Video

South Africa's Best Dressed At STR CRD 2013 [OKATV]

Watch Okayafrica TV's recap video for STR CRD 2013 in Joburg, the premiere festival for South African fashion, music and streetwear.


We were on the ground alongside SA's most stylish for Jo'burg's STR.CRD, the continent's premiere urban youth culture festival. For a second year in a row, OKATV was present for the one weekend of the year that gathers South Africa's urban street culture tastemakers and international industry names for a good time of creative expression in the name of "Fashion, Music, Sneakers, Graffiti, Skate, Dance, Photography, [and] Culture." Watch the recap below featuring the many styles of STR.CRD and try spotting a who's who of culture gurus from CT royalty Crazy White Bitches, to noir-waver Petite Noir and veterans of travel Street Etiquette. For more from this year's STR.CRD catch up on our choice photos from Opening Night, the pop-up shop reveal, and Saturday's main event.

Videographer: Anthony Bila (The Expressionist)

Editors: Allison Swank and Anthony Bila

Photos: Anthony Bila

 

Music

6 Samples From 'Éthiopiques' in Hip-Hop

A brief history of Ethio-jazz cultural exchange featuring songs by Nas & Damian Marley, K'naan, Madlib and more.

This article was originally published on OkayAfrica in March, 2017. We're republishing it here for our Crossroads series.

It's 2000 something. I'm holed up in my bedroom searching for samples to chop up on Fruity Loops. While deep into the free-market jungle of Amazon's suggested music section, I stumble across a compilation of Ethiopian music with faded pictures of nine guys jamming in white suit jackets. I press play on the 30 second sample.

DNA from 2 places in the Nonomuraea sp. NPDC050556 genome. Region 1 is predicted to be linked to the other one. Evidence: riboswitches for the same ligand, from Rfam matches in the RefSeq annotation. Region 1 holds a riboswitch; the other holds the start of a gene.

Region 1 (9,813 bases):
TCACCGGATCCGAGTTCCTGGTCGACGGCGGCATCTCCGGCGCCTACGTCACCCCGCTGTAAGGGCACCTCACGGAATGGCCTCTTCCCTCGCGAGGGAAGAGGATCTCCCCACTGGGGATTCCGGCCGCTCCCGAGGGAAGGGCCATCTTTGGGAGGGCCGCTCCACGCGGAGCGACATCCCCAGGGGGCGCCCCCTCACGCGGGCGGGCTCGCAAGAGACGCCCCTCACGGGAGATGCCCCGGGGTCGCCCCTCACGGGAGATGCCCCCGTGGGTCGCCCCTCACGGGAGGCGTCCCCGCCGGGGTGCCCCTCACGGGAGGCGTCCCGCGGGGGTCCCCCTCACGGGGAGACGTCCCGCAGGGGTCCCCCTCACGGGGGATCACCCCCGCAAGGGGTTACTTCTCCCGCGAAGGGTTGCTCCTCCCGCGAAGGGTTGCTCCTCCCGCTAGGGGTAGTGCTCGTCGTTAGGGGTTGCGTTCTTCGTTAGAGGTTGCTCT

My mind races with the opportunities these breakbeats offered a budding beat maker. Catchy organs, swinging horns, funky guitar riffs, soulful melodies and grainy and pained vocalists swoon over love lost and gained. Sung in my mother tongue—Amharic—this was a far cry from the corny synthesizer music of the 1990s that my parents played on Saturday mornings. I could actually sample this shit.

The next day, I burn a CD and pop it into my dad's car. His eyes light up when the first notes ooze out of the speakers. “Where did you get this?" He asks puzzlingly. “The internet," I respond smiling.

In the 1970s my dad was one of thousands of high school students in Addis Ababa protesting the monarchy. The protests eventually created instability which lead to a coup d'état. The monarchy was overthrown and a Marxist styled military junta composed of low ranking officers called the Derg came to power. The new regime subsequently banned music they deemed to be counter revolutionary. When the Derg came into power, Amha Eshete, a pioneering record producer and founder of Ahma Records, fled to the US and the master recordings of his label's tracks somehow ended up in a warehouse in Greece.

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